Holda’s visit

Finally, winter has shown its pale face here in the Netherlands. Last week, temperatures dropped below zero (seems almost a miracle these days). The earth , plants and trees were covered in a glittering blue layer of frost, which became all the more enchanting when the rising sun shone its pink-golden light over the world.

Finally, Holda has shown her pale face.

Holda, die gütige Beschützerin, by F.W. Heine, 1882.

Holda, die gütige Beschützerin, by F.W. Heine, 1882.

Holda is a German folkloric figure slash goddess, who came to the Netherlands in the in the character of Frau Holle. At least, that’s how I came to know her as a little girl, when I was reading (and re-reading) the fairy tales written down by the Brothers Grimm. Frau Holle was one of my favorites. I loved the idea of a parallel world where apples could talk to you and where it would snow on earth if you’d clean up your pillows. And there was the enigmatic figure of Frau Holle, who lived comfortable in her little house in the underworld, and who would reward you if you were a good girl, but punish you if you were lazy and insufferable.

It was only when I grew up that I realized the many layers of this fairy tale, and the possible pagan and magical meanings of it. It was then too, that I learned more about Holda, Perchta and other enigmatic female folkloric characters. Many of them are thought to have pagan origins (possibly being ancient goddesses dimished into folklore).  Many are thought to be connected to death and fertility. Many are connected to the winter season, or to chaotic periods such as Carnaval. Many are seen as witch figures who ride with other witches to the sabbath, or ride along during the Wild Hunt. And many of them are also moral figures, who will reward you when you act well, and punish you when you act wrongly.

As central- and south German figures, Holda and her sisters are really just outside the scope of this website (see here for what this website is about), but I have such strong feelings towards Holda that I still want to honor her in this blog post. Holda is always there of course, in the otherworld that is just beyond our everyday senses. But sometimes she makes herself known. She is strong in the winter season, when the earth turns white and dark, and people light the fire in their homes when spirits of the dead wander outside. Meanwhile, under the earth and in the womb, she is creating new life that will bloom when the frost melts away.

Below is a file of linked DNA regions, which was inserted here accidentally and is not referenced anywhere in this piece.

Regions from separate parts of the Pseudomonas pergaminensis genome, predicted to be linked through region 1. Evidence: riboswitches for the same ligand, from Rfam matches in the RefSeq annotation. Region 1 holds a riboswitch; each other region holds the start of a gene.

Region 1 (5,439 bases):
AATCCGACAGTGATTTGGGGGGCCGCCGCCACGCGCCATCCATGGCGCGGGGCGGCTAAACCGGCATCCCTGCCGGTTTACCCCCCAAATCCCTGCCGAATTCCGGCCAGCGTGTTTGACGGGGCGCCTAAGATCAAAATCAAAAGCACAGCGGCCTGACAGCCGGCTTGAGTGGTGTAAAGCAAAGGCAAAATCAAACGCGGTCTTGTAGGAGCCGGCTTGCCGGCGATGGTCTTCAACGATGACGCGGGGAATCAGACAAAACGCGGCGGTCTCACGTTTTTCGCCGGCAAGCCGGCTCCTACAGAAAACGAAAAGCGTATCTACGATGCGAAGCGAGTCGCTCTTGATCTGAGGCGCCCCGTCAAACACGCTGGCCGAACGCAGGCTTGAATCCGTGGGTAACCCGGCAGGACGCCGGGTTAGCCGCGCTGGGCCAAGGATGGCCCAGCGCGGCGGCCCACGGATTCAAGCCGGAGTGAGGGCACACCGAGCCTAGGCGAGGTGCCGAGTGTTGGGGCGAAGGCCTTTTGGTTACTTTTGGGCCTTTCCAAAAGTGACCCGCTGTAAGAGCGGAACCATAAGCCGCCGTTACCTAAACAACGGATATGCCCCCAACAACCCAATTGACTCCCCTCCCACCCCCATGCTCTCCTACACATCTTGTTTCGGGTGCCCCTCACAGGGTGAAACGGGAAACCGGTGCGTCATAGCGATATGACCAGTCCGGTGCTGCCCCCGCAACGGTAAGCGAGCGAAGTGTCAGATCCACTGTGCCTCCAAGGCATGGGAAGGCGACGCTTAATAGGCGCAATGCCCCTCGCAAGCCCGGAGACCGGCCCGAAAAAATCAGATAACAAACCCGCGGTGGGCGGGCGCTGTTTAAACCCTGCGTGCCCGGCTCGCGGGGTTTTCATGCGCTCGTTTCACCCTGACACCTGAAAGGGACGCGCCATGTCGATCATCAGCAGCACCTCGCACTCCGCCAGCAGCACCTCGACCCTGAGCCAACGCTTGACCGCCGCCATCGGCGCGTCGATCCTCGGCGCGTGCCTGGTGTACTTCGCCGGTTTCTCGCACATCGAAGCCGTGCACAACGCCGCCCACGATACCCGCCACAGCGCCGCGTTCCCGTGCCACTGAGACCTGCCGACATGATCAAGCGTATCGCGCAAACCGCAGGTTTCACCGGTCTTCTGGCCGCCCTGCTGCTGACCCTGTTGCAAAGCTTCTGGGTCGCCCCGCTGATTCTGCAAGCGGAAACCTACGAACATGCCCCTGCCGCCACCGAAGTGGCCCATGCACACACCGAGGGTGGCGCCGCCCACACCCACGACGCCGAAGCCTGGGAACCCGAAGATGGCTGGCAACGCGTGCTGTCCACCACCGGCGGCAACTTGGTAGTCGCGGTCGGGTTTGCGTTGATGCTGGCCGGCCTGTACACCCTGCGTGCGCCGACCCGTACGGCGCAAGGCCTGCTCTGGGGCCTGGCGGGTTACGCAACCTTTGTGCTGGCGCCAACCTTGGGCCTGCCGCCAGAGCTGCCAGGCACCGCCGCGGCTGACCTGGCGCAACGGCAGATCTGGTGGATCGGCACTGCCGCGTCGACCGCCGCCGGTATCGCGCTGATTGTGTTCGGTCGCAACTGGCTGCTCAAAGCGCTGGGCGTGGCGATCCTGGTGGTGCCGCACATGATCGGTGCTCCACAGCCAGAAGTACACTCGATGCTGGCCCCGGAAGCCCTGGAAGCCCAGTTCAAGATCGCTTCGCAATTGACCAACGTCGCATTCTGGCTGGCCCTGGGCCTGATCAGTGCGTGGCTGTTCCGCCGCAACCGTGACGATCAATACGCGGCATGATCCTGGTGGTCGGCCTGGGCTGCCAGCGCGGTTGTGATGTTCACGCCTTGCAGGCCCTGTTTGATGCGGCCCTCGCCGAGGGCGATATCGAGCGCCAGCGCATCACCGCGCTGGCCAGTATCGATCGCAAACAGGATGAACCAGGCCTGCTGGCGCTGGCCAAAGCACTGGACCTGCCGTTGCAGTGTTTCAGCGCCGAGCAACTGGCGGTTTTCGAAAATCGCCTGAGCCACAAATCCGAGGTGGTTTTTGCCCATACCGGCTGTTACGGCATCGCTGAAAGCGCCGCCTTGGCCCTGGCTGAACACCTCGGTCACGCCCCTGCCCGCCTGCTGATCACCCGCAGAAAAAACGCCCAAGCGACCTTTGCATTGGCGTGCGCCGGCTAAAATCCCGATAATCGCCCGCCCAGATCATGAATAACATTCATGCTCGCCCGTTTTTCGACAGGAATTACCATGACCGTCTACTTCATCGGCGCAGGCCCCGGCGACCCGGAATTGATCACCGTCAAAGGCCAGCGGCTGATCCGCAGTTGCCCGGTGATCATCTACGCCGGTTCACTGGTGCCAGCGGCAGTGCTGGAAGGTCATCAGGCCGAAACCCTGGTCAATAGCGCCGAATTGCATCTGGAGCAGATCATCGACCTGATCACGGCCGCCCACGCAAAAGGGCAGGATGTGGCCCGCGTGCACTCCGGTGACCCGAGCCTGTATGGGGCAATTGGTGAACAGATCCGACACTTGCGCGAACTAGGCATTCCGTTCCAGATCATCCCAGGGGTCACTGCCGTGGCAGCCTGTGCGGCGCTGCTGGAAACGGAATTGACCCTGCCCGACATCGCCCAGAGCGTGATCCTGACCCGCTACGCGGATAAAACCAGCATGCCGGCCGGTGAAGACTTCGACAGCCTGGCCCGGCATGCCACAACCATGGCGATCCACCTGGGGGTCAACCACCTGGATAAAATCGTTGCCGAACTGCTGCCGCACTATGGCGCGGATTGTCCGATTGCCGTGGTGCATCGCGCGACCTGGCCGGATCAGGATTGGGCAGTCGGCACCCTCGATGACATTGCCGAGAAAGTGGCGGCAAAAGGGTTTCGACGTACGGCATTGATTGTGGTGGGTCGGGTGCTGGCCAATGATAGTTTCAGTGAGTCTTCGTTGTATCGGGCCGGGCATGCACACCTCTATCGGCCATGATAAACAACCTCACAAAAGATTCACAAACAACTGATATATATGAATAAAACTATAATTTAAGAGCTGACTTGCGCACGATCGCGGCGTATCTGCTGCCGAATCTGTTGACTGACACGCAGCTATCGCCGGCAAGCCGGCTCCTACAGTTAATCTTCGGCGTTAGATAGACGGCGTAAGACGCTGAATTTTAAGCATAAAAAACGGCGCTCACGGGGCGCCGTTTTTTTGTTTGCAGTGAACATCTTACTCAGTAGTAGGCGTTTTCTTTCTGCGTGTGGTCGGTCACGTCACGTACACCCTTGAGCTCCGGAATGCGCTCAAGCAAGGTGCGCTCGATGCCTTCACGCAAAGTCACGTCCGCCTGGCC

It is especially during winter that Holda is venerated. Germanic traditions are familiar with the Nights of the Mothers, which is a time that is sacred to mother goddesses such as Holda. But also remember the Wild Hunt, which  takes place during the dark time of the year. As a goddess with many facets, there are multiple ways to honor Holda. Some ideas that I personally like:

  • Cleaning! Make a sacred act out of your everyday chores. Holda loves tidiness. (But note that during Yule/Midwinter, it is thought by some to be taboo to do any cleaning, or any work at all.)
  • Honoring your ancestors. Holda travels with the spirits, and among those spirits are the dead. She is a goddess who takes care of the dead, and your ancestors are among them. When you are on good terms with her, you can be (more) sure that your ancestors are having a good time – and might even communicate with you, if you are into that sort of thing.
  • Traveling between worlds. Holda doesn’t only travel with the dead; she travels with witches and fairies, too. She can take you on many an eventful and insightful journey.
  • Connecting with the earth. Go outside for a walk, feel the earth beneath your feet, really get to know your environment. Holda is an earth goddess, so going outside is getting to know her.